West End Blues (3:13)

Cover of Jazz Hits

From Jazz Hits and 263 other releases

Everyday, somewhere, a trumpet or cornet player tries to render an emulation of Louis Armstrong playing the West End Blues. The version featured here is one of the older examples of Louis Armstrong playing the tune, probably with his Hot Seven in the 1930’s. Louis used the tune regularly in concerts. It is his introduction and first chorus are copied verbatim by better practioners of traditional New Orleans Jazz in the US and around the world making this likely the most emulated jazzwork of all time so far.

The West End Blues is often accredited to Joe “King” Oliver. King Oliver also was responsible for encouraging a young Louis Armstrong to follow him from New Orleans to Chicago. That move helped bring Armstrong to national attention long before the Twenties were over.

Louis recorded the West End Blues several times during his career. A good example of a mature Sachmo playing the tune can be found on the Columbia Ambasador Satch LP/CD.



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    30 Mar 2014 Reply
  • DavidSmith98

    perfection here

    4 May 2013 Reply
  • BigChoupique

    There actually is, or was, a West End in New Orleans... it use to be "out of town" and was a place that people sneaked off to for serious partying.

    23 Mar 2013 Reply
  • KevinKevnQuevin

    This is featured in a very beautiful scene from the film "Killer of Sheep."

    5 May 2012 Reply
  • oldiesfanjohn

    great piano solo..great horns...great tune

    24 Mar 2012 Reply
  • gibeti

    wonderfull louis

    7 Oct 2011 Reply
  • Vorsorken

    The 1928 version with Earl Hines on piano has probably the most amazing piano line I've ever heard. That long descending set of chords at the end with glissando melting them together perfectly...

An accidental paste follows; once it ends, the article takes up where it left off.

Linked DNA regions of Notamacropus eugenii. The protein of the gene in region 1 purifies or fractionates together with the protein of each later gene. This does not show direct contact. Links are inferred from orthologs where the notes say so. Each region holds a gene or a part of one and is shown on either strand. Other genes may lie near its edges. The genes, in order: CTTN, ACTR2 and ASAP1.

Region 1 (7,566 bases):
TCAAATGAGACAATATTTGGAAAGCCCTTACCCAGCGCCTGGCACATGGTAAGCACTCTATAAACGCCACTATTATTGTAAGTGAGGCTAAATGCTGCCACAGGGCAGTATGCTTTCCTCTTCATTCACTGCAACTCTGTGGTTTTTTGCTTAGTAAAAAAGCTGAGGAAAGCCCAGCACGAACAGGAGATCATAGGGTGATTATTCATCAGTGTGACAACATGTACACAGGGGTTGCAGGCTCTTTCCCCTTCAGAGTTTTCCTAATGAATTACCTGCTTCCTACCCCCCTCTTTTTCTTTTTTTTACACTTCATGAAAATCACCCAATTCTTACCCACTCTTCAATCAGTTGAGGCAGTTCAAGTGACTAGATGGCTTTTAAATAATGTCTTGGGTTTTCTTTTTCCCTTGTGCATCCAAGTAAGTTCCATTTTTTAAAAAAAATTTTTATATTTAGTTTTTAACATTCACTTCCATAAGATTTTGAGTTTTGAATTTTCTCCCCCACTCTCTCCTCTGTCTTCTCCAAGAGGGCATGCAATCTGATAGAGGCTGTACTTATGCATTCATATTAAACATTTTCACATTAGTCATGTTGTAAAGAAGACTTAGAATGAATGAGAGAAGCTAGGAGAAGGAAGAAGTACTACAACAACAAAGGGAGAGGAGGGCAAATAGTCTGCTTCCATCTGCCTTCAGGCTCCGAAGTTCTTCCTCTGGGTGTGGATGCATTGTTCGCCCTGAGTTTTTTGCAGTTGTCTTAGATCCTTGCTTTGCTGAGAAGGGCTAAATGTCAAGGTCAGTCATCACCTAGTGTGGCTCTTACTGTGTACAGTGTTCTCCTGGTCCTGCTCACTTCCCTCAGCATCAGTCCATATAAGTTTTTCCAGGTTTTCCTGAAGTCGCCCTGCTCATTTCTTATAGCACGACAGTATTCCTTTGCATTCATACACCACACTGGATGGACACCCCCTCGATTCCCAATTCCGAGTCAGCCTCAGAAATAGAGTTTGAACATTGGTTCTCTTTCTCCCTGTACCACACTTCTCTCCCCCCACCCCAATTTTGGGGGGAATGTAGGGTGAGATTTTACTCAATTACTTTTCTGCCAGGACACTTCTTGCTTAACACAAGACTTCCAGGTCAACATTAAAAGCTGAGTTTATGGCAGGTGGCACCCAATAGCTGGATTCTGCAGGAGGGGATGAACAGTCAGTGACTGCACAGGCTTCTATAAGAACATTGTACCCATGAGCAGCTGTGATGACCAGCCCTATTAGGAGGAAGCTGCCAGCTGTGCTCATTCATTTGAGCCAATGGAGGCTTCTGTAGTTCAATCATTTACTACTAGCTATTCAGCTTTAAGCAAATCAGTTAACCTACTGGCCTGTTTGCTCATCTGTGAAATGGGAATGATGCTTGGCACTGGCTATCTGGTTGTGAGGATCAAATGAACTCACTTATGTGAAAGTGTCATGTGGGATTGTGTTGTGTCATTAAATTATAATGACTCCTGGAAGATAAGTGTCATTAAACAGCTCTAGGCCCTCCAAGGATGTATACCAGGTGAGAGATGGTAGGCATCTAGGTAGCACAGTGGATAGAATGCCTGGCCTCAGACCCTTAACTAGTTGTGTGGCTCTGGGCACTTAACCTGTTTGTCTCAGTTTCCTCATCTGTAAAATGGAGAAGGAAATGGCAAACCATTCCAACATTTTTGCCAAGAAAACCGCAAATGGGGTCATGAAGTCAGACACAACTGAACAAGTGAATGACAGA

23 Mar 2011 Reply
  • yu00


    23 Feb 2011 Reply
  • LondonLouis

    Have been brought back to this track (thanks to woca). Remains superb. Should be in any serious music lover's library.

    24 Jan 2011 Reply
  • juanchopepe2

    dua dua dua di di :)

    14 Nov 2010 Reply
  • veldblom

    Verrrrrry special!

    22 Aug 2010 Reply
  • cyrone

    Makes ya just wanna get butt nekid and party

    1 Mar 2010 Reply
  • tudujoia

    this is the opening cadenza that will melt your face.

    28 Aug 2009 Reply
  • LondonLouis

    This has to be a Hot Five version from 1928, with Earl Hines on piano. The earlier Potato Head Blues was the track which really showed what Armstrong could do on the trumpet - but the start of West End Blues is equally impressive.

    7 May 2009 Reply
  • Tatuado_0

    Timeless Track. Just Awesome.

    21 Apr 2009 Reply
  • douched

    vucuttaki kimyasalları yeniden canlandıran eşsiz parçalar.

    27 Jan 2009 Reply
  • frivelli

    Não tem época. Imortal.

    15 Jan 2009 Reply
  • alfredo5


    30 Dec 2008 Reply
  • LondonLouis

    80 years on, this is still great.

    3 Dec 2008 Reply
  • abebopmana

    classic track

    3 Dec 2008 Reply
  • All 22 shouts

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